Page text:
Paul Scheckel took his time building his house, and thus avoided taking out a mortgage. His off-grid home is powered by sun and wind.
The author, renewable-energy expert Paul Scheckel, scavenged used solar panels to power his house.
Photo courtesy Paul Scheckel
In the spring of 1991, I bought a piece of land in rural Vermont with a friend, which we split into two lots. I set up two tent platforms — one for sleeping and the other for a shared kitchen tent. The kitchen tent had a propane gas refrigerator and cookstove. Thankfully, there were no codes or building inspectors to please in this rural area. I had very little money to work with, and my only power tool was a circular saw. All proceeds from my two or three part-time jobs went to food and lumber. I thought perhaps I could have an enclosed shell to live in before winter. Doing 90 percent of the work myself, I was way off on that estimate!
The design was as basic as my carpentry skills — a two-story, 1,500-square-foot rectangle with a triangle on top, and very simple trim details. I scavenged old windows, leftover materials from large construction sites, and kept a close eye on garage sales for deals. Much of the lumber I used is rough-cut material from local trees and local sawmills. The property is far from utility power, so for both financial and altruistic reasons my home is now powered by sun and wind. I was even able to scavenge used solar panels, a DC water pump, and batteries from other off-grid homeowners who were upgrading. The experience of designing and installing my off-grid power system gave me the confidence to go into the renewable energy business on my own.
My home and my friend’s home share a common water well and pump, septic system, driveway, and land. We also shared labor and other resources among friends in what I now call “the homesteaders club.” The camaraderie and assistance with the hard, heavy and thankless jobs were the seeds of a lasting community. It’s difficult to estimate the cost of building because it was accomplished one stick and one dollar at a time over a period of about 20 years. In fact, it’s difficult to tell whether the house is complete yet, or whether we have slipped from construction phase into maintenance phase without noticing. We’ve changed, modified or upgraded many things as time and money allow.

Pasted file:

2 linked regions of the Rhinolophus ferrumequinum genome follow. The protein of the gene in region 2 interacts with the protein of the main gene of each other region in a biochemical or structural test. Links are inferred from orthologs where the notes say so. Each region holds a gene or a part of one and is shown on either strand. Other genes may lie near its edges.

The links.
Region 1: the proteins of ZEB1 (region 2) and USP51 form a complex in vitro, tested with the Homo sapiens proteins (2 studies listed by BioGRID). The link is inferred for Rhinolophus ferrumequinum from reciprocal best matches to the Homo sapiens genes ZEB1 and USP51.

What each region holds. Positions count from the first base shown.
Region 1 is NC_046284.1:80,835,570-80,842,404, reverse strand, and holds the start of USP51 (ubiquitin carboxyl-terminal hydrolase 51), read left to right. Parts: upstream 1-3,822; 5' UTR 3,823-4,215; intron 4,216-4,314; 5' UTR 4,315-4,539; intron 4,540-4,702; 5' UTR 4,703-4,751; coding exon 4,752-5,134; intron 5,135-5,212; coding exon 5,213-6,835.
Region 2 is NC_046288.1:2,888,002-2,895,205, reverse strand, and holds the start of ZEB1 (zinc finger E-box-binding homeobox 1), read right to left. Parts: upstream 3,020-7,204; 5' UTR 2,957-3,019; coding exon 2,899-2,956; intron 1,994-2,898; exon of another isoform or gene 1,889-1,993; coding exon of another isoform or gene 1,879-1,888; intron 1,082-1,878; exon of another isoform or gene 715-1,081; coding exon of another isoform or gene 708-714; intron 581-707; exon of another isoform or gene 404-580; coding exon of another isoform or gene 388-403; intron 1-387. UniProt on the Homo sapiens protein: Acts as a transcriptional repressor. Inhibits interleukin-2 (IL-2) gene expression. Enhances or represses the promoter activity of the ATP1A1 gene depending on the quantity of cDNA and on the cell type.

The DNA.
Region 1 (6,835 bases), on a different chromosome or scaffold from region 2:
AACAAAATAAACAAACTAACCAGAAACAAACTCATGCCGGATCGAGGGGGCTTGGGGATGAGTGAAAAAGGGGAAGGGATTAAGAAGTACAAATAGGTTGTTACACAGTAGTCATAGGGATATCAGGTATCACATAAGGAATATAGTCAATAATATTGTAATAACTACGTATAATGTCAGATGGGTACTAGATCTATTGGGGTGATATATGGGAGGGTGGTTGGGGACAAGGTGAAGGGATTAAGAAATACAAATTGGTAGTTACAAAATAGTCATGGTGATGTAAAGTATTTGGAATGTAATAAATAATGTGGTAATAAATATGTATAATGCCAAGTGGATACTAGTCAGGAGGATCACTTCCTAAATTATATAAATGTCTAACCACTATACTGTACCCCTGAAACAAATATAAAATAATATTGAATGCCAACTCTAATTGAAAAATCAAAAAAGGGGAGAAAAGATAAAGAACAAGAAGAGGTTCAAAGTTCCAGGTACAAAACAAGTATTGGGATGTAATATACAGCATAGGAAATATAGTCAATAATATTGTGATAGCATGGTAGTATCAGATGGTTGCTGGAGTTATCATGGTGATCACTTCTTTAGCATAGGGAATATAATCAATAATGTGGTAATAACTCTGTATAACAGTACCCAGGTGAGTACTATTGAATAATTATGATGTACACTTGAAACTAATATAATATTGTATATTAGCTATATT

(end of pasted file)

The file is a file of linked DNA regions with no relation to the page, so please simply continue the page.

Building your own home is a huge challenge. Nothing is ever as fast or as cheap as expected. For me, living on a construction site for 20 years was a reasonable alternative to paying a mortgage for 20 years. I recall spending lots of time dealing with rainy weather, and dealing with the stress of the overwhelming amount of work ahead of me. At one point I was tempted to take the money I had saved for my roof and invest it in buying a Civil War-era submarine with a fellow homesteader. It was a great piece of history that we thought might have greater value than the asking price. Thankfully, I chose to invest in my home rather than antiques. The trick I finally learned to deal with the stress was to not look at the giant pile of material and to take things in achievable, bite-sized bits: “Today I will frame one window.”
I’m glad I had the experience, and it’s gratifying to see tangible accomplishments at the end of each day. I really got to feel into the space I was creating without being rushed to make decisions required of a fast-paced construction crew. If I were to do this again, I would spend a little more time and money to do things properly rather than quickly. The shortcuts I took 20 years ago are the things that have created the most headaches today. Oh, and I would have put the porch on much sooner!
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